Individual-based Modeling and Ecology

Princeton University Press
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Individual-based models are an exciting and widely used new tool for ecology. These computational models allow scientists to explore the mechanisms through which population and ecosystem ecology arises from how individuals interact with each other and their environment. This book provides the first in-depth treatment of individual-based modeling and its use to develop theoretical understanding of how ecological systems work, an approach the authors call "individual-based ecology.?

Grimm and Railsback start with a general primer on modeling: how to design models that are as simple as possible while still allowing specific problems to be solved, and how to move efficiently through a cycle of pattern-oriented model design, implementation, and analysis. Next, they address the problems of theory and conceptual framework for individual-based ecology: What is "theory"? That is, how do we develop reusable models of how system dynamics arise from characteristics of individuals? What conceptual framework do we use when the classical differential equation framework no longer applies? An extensive review illustrates the ecological problems that have been addressed with individual-based models. The authors then identify how the mechanics of building and using individual-based models differ from those of traditional science, and provide guidance on formulating, programming, and analyzing models. This book will be helpful to ecologists interested in modeling, and to other scientists interested in agent-based modeling.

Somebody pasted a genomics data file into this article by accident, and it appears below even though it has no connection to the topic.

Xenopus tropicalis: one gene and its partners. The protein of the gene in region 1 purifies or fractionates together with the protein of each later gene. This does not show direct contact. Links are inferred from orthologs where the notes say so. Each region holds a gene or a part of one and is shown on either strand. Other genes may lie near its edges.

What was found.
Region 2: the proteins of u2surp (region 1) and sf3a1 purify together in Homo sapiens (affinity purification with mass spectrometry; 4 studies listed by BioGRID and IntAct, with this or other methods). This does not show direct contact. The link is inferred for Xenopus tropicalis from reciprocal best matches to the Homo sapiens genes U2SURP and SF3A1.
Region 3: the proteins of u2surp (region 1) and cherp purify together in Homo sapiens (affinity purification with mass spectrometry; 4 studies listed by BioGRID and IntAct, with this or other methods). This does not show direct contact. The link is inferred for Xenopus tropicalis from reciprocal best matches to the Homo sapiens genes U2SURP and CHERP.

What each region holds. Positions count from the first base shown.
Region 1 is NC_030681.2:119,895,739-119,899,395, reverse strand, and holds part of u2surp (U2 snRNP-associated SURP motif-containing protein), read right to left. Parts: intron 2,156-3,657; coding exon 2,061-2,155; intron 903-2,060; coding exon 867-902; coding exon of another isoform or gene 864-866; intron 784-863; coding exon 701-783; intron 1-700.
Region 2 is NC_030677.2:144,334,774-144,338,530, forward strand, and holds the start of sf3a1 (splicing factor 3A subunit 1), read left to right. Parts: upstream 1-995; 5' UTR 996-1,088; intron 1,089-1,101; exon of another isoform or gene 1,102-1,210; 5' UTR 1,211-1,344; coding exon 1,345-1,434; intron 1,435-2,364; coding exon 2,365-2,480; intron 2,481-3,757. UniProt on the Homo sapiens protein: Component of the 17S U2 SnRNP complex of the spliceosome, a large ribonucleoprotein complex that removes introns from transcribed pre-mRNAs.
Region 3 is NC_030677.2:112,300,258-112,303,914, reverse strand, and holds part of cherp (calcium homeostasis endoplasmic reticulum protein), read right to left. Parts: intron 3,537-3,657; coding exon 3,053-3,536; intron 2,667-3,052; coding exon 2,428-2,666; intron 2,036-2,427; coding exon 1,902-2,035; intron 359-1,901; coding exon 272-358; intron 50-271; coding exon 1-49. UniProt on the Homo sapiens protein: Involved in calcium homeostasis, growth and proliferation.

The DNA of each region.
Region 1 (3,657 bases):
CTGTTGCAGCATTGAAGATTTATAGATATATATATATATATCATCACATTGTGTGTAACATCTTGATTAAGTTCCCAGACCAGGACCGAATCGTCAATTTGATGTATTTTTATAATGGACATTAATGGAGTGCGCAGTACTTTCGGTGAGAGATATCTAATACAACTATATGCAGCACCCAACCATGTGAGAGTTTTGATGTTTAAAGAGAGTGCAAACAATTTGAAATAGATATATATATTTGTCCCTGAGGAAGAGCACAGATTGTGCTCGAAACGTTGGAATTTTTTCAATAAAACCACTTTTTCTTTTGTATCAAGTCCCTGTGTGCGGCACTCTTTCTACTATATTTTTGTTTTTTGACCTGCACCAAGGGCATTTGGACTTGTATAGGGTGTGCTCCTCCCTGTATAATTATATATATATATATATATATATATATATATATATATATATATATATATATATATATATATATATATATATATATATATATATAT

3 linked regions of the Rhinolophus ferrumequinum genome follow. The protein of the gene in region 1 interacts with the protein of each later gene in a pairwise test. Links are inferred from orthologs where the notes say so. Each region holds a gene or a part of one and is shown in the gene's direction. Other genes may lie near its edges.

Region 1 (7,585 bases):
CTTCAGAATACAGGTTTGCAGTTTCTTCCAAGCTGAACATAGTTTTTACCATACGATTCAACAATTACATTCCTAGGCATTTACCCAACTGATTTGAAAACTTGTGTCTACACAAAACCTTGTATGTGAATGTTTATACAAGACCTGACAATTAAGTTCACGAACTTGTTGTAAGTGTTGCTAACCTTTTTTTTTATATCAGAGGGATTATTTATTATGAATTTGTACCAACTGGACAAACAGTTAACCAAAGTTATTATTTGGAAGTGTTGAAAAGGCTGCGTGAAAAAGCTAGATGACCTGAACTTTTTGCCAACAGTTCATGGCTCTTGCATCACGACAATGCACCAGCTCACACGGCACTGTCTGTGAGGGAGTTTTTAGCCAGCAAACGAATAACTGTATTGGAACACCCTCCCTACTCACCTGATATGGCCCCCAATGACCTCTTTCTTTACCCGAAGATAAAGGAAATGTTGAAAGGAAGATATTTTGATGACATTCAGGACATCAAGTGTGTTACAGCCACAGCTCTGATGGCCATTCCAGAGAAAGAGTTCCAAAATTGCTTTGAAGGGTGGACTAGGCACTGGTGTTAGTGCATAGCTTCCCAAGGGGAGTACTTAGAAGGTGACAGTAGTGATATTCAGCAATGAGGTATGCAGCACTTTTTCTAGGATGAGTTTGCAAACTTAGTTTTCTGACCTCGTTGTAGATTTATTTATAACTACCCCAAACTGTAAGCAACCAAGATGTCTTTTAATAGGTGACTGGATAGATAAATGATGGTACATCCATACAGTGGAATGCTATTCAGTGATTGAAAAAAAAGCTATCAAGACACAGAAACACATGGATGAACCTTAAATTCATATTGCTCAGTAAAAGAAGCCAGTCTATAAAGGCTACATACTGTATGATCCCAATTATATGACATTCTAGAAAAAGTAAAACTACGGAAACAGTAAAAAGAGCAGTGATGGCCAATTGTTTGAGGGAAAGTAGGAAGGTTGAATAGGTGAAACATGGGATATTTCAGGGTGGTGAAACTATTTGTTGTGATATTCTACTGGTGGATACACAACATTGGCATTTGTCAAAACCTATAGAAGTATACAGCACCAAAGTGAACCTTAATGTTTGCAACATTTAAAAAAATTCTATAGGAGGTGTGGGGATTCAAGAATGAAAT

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About the author

Volker Grimm is a Senior Researcher at the UFZ Centre for Environmental Research Leipzig-Halle and Lecturer at the University of Potsdam. Steven F. Railsback is a consulting scientist and Adjunct Professor of Mathematics at Humboldt State University.
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Additional Information

Publisher
Princeton University Press
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Published on